We left Jujuy, Argentina, and headed into the thick of the lush green Amazonian highlands to get to the region's largest city, Salta. And by a pure wonderful accident, we took a road that is now one of my favorites of all time: Route 9. They had signs at the beginning warning us that this was going to be “sinuoso", which meant it had lots of curves, but I think that's an understatement. It was narrow, perfectly-paved, and a twisting roller-coaster ride that wound along the fertile mountainsides like we were gliding through Jurassic Park. The scenery reminded me of the wild and overgrown Death Road in Bolivia, but on speed since it was paved and fast. There were so many vines hanging over the way, we even got hit by them. As the road danced through the rich farmlands and cut into the steamy rainforest, it was hot, it was thrilling, and it was not for those who get car-sick! Despite being sweaty and sweltering in our jackets, Tim and I were all smiles throughout.
From there, we headed towards what we'd heard was a beautiful mountain pass into Chile, a border crossing called Agua Negra, but of course we took the scenic way to get there. Route 68 from Salta to Cafayate was another of Argentina's pristinely-paved roads, but this time it brought us through a red canyon of colorful spires and cliffs that was not too unlike what you'd find in Arizona, or Canyonlands National Park, Utah. Wiley Coyote or James Earp would have been right at home in this cactus-filled desert of reds, pinks, and oranges. We even camped in the middle of it along the tiny river that created these awe-inspiring stone-scapes over thousands of years. It was just us, the parrots, a fox, and the sparse spiky plants out there in the wilds of Argentina.
At last we arrived at the pass over the Andes mountains that would take us into Chile, and we were excited for some cool breezes and possibly some snow. I would have gladly jumped into snow at that moment, and considering I hate the cold, that's a huge statement.
This is also where our bike problems started.
Then as we were winding our way up the pass's switchbacks which were dirt and a little corrugated, the bike started overheating. It's done this a lot ever since Peru, and we've changed the coolant, but this time the coolant was literally boiling inside the engine. You could hear the bubbles raging and coolant was spewing out the overflow hose like it was throwing up. And it wasn't even that hot out, certainly nothing like what we had just been through in the lower regions of Argentina. Again, disconcerting, especially since we wanted to head out into the wilderness of Patagonia next where if something went wrong, we'd really be stranded.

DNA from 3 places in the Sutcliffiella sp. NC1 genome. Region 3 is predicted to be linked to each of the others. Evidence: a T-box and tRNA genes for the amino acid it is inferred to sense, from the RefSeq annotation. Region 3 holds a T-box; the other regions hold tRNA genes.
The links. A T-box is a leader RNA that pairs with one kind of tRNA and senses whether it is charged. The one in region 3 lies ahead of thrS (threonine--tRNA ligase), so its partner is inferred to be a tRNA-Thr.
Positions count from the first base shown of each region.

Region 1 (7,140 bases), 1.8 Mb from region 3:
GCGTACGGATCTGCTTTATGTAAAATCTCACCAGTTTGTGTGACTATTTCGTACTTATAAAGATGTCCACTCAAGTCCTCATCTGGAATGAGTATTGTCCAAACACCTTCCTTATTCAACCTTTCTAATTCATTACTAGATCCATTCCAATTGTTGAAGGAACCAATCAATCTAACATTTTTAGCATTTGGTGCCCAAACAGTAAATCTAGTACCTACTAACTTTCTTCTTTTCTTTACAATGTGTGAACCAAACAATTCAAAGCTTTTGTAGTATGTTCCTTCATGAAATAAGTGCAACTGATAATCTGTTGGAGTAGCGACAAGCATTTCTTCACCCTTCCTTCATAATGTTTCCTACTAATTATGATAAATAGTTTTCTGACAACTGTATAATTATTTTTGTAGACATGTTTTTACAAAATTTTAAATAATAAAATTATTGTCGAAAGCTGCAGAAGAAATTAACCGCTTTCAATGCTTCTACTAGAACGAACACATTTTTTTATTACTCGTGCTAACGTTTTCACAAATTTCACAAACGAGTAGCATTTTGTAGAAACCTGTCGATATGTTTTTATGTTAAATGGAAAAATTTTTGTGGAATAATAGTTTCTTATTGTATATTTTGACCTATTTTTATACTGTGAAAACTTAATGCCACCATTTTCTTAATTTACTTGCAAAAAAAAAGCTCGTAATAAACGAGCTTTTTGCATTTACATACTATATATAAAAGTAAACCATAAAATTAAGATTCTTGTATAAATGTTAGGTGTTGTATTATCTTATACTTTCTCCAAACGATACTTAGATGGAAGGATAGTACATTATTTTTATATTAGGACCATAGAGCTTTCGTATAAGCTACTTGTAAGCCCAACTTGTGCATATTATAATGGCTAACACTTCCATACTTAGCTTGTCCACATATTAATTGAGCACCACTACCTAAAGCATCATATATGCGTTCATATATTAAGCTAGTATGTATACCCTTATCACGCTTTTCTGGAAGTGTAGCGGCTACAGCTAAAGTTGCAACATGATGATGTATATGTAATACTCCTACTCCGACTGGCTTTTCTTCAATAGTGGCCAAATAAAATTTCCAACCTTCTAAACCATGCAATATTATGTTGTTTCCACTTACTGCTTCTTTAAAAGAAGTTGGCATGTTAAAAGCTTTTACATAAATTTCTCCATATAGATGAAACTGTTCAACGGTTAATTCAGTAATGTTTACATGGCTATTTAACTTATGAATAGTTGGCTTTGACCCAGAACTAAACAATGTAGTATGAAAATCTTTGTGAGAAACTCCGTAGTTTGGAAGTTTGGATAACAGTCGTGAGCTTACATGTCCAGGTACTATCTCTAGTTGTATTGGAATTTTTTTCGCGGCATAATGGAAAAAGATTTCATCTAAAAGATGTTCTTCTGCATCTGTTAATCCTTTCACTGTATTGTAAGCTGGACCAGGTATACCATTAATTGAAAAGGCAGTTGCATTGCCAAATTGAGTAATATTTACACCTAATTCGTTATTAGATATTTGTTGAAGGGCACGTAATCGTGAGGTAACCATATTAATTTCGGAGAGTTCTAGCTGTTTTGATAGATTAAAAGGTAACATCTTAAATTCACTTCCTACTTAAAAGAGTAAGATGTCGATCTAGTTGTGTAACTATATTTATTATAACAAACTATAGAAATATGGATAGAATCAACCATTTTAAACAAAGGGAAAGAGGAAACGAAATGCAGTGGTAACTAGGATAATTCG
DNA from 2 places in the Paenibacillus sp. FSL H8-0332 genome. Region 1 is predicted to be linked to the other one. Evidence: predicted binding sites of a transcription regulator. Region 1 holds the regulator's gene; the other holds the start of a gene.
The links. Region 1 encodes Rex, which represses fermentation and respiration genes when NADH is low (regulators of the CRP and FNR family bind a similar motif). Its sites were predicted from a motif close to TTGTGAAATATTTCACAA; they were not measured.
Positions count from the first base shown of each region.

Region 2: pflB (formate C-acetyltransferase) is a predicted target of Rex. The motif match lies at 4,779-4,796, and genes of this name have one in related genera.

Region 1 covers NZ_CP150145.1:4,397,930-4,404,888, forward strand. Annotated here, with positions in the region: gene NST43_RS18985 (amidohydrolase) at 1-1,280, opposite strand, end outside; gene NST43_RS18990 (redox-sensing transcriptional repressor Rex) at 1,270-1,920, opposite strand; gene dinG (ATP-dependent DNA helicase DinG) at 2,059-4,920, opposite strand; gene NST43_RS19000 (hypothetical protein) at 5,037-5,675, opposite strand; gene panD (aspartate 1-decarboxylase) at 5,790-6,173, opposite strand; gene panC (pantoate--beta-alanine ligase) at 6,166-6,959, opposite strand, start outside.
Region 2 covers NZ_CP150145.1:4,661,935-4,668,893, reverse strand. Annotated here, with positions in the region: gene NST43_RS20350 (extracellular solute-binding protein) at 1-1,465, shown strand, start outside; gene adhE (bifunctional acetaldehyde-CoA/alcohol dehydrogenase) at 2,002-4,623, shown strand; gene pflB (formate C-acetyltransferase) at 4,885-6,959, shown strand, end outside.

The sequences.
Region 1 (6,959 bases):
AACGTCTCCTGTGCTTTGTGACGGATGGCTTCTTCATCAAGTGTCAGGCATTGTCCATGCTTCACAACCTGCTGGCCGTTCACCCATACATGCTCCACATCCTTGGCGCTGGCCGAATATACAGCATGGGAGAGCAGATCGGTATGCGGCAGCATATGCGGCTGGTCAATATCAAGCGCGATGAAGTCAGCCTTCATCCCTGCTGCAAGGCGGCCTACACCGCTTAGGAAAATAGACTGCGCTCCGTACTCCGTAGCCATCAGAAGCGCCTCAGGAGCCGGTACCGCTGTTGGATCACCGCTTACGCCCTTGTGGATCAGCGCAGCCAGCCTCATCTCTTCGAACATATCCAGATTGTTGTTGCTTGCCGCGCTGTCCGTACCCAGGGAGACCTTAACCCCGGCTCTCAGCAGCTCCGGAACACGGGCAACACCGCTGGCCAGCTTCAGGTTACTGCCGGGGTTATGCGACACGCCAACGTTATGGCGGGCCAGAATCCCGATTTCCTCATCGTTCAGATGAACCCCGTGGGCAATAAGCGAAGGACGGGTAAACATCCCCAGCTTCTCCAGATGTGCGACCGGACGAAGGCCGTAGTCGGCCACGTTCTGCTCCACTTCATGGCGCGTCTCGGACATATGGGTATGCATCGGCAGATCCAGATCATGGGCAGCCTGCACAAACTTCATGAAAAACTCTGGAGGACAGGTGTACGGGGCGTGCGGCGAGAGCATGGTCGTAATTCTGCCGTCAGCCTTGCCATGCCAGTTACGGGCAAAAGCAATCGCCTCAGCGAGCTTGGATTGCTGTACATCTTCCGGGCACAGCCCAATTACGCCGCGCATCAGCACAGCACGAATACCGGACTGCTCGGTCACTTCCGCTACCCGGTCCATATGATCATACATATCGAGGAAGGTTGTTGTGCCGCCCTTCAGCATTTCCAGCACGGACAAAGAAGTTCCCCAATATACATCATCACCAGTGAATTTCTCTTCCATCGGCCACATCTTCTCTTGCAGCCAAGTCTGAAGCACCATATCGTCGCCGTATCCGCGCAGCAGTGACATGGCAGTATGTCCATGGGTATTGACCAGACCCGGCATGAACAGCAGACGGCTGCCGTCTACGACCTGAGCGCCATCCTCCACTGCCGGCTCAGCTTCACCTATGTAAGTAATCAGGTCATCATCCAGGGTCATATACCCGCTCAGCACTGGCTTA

So we arrived in Chile, the sun was setting, and we were without anything for dinner. After a hard day of riding, this was not how we wanted to end up.
Everything in Chile is expensive, and you usually get very little for your money (I promised Tim I would not complain again about the sandwich I bought yesterday, but here goes: plain white bread and boiled gristly chicken with mayo globbed on top which cost $8!). But this boutique hotel turned out to be an oasis (Hotel Aldea del Elqui). Breakfast (included) was a huge buffet of croissants, fruits, cheeses, breads, and scrambled eggs. There was a pool, jacuzzi, gardens with fountains, and the place wasn't breaking the bank. So we decided to rest there for a day to recuperate and make a plan of how to get to Santiago.
That night the skies were twinkling and magical. I learned three ways to find polar south using the Southern Cross, how the ancients used the stars as a calendar, and I can now point out Taurus, Gemini, Leo, Cancer, the False Cross, Subaru a.k.a. Pleiades (yes, the Japanese car company, and their logo is the constellation), two other galaxies outside of the Milky Way, and we got to look through the big telescope at nebulas and the brightest star in the sky, Sirius A. It was an experience of a lifetime. If you like the night sky, and even if you've never really seen a constellation in your life, if you come to Chile, this is a must do. There are tons of observatories in the Elqui region, but even just a night of staring at the stars without a guide is impressive enough to make you feel breathtakingly insignificant compared to the vastness of the universe.
Now we're in the sparkling metropolitan city of Santiago, full of glass high rises, LA-like criss-crossing highways, and even some snowy mountain peaks in the distance. The bike is at KTM, and I'm feeling very confident that our starting and overheating problems will be resolved quickly (knock on wood), especially considering Tim showed the guys a bolt he'd found and didn't know where it came from, and the mechanic knew right away from where it had fallen. He passed the test!
Once the bike is as good as new (ok, that may not happen, but good enough to get us through Patagonia), we'll go into the real southern reaches of Chile, and take the Austral highway down into the land of glaciers, mountains, and ice.
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